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    Wine Ratings: A Beginner’s Guide

    Valentine’s Day and wine go hand-in-hand. While you’re browsing the aisles tonight at your local wine shop or grocery store trying to find the perfect wine for Valentine’s dinner tomorrow, you may see something like what you see to the right.

    Wine Ratings Example

             (Photo credit: Wikipedia Commons)

    But what does it mean? Who decides if a bottle is rated 90 points or 5 points? We’ll start with that question and continue with more questions about the wine rating process.

    First of all, the lowest wine rating you’ll ever see is 50. And even then, most stores don’t sell anything rated below 85 so you’ll probably never actually even see anything lower than that.

    Where do the ratings come from?

    Enter now the wild and wonderful world of the wine critic!

    There are many publications such as Wine Spectator (shown above), Wine Enthusiast, Wine Advocate, Wine & Spirits, or International Wine Cellar that are independent of the wineries that create the wine. They cultivate relationships with the wineries to get bottles before they’re distributed to the public at large. Without knowing which wineries the wines come from, these expert wine tasters (often blindfolded) try several wines in one sitting. With each one they assess the aroma, appearance, mouthfeel, flavor, and finish of each wine, and assign numerical ratings based on their wealth of knowledge and culinary experiences. They then write articles and reviews in the publications for which they work, praising or panning the wines of that year’s vintage.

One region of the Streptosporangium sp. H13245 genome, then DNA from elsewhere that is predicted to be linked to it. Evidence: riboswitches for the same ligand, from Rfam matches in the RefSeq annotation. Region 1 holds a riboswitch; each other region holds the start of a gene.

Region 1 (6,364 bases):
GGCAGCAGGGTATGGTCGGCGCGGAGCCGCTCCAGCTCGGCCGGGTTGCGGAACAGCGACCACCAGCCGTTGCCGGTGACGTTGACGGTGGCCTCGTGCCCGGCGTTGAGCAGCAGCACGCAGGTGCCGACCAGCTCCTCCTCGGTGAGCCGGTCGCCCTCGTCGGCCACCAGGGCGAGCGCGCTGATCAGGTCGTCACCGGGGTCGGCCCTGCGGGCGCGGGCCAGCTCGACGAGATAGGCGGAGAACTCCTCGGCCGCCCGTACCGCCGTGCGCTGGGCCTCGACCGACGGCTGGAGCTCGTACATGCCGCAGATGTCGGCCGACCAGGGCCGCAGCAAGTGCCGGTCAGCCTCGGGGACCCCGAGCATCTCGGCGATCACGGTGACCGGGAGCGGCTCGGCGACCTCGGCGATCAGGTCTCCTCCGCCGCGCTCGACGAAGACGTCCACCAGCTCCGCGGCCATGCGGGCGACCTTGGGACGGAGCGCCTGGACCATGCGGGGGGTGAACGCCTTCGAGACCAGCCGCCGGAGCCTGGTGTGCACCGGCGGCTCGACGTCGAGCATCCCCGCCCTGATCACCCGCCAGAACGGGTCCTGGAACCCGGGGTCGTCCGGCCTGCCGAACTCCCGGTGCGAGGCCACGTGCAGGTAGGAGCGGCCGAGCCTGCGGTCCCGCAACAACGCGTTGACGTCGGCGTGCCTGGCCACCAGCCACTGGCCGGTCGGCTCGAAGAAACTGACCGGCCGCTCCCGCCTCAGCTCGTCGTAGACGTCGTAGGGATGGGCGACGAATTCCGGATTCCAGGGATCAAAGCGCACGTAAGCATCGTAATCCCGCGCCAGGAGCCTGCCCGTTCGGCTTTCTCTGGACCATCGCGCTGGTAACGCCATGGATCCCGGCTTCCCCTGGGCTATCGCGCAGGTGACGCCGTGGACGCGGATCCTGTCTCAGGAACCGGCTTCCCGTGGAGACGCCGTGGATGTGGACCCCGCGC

Who came up with this system? When did it start?

    A notable wine connoisseur named Robert Parker developed the 50-100 point scale system in the mid-1970s as a way to make wines easily comparable. For ease of use he based his system upon the popular notion of a school’s grading scale where A+ is 100 and F is 59 or below.

    What do the numbers represent in terms of quality?

    A wine rating of 85 or above is generally considered good, and ratings of 90 and above signify outstanding wine quality (just like getting an A on a test in school.) A wine may receive a high rating for superior complexity of flavor, powerful or specific aromas, an appearance or texture that is a perfect representation of what the wine’s style is meant to be, or a exceptionally well-balanced wine. Honestly all of those things will probably have to come together to earn the 90+ points.

    Wines will receive lower scores if they did not age well, or not long enough, are too sweet or too dry (bitter/rough), if the soil the grapes grew in resulted in a scorched flavor, or if the composite experience of the wine (appearance, aroma, mouthfeel, taste, finish) was completely uncharacteristic of what the wine is supposed to be (eg a Pinot Grigio tastes like Moscato, or Cabernet tastes like Shiraz).

    Are there any perfect scores?

    Yes! Every year a small handful of wines will receive the rare 100-point rating from critics. This includes the 2006 Cardinale Cabernet Sauvignon (Wine Enthusiast) and the 2010 Fortuna Vineyard Cabernet Sauvignon (Wine Advocate).

    So there you have it – an introduction to the world of wine tasting and ratings. See our Premium Wine Cellar and Wine Gift Basket pages for an extraordinary selection of 90-point rated wines and exquisite pairings. Happy Valentine’s Day!




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